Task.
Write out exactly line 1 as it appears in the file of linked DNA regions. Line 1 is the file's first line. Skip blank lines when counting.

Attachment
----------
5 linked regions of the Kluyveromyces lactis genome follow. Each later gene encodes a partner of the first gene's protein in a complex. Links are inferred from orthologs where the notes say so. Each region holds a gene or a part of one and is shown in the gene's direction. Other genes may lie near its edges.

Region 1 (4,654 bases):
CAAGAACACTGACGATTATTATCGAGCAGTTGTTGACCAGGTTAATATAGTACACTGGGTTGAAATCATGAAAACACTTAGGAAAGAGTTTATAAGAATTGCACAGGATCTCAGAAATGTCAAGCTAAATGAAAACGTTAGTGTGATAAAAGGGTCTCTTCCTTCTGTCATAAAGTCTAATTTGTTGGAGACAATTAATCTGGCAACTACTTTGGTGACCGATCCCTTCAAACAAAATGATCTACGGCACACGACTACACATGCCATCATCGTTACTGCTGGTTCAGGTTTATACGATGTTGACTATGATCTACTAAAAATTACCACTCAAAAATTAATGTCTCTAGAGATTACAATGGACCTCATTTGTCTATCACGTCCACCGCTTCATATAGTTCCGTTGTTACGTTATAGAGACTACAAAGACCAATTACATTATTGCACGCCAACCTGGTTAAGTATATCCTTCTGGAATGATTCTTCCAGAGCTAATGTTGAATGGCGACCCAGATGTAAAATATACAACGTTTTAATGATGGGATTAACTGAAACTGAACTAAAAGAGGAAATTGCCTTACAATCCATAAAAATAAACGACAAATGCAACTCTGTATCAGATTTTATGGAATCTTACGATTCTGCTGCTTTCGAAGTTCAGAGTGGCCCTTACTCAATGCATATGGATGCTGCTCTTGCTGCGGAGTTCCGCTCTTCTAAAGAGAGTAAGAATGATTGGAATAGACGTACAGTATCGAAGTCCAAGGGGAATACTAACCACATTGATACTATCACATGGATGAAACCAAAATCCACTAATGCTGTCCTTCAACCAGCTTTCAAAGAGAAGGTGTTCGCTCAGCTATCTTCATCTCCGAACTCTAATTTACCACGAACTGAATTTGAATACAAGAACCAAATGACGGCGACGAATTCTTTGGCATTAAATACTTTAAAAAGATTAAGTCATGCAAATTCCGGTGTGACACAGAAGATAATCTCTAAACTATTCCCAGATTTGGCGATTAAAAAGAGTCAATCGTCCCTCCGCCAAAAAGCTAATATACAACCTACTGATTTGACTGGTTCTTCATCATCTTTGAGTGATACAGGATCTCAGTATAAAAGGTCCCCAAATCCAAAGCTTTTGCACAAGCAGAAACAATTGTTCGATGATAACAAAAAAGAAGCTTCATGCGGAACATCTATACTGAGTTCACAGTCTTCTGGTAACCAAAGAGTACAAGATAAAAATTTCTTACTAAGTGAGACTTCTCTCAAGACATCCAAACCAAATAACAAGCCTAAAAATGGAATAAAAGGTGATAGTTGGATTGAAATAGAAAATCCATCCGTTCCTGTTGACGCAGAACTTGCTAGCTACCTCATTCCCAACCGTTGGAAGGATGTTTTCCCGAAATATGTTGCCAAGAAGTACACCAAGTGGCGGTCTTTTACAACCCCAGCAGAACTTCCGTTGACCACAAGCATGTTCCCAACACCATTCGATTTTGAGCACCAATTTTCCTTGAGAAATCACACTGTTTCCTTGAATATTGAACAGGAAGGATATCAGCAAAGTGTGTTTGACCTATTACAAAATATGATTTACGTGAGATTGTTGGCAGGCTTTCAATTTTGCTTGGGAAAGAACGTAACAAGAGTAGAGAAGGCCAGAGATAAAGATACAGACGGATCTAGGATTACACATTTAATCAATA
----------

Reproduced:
5 linked regions of the Kluyveromyces lactis genome follow. Each later gene encodes a partner of the first gene's protein in a complex. Links are inferred from orthologs where the notes say so. Each region holds a gene or a part of one and is shown in the gene's direction. Other genes may lie near its edges.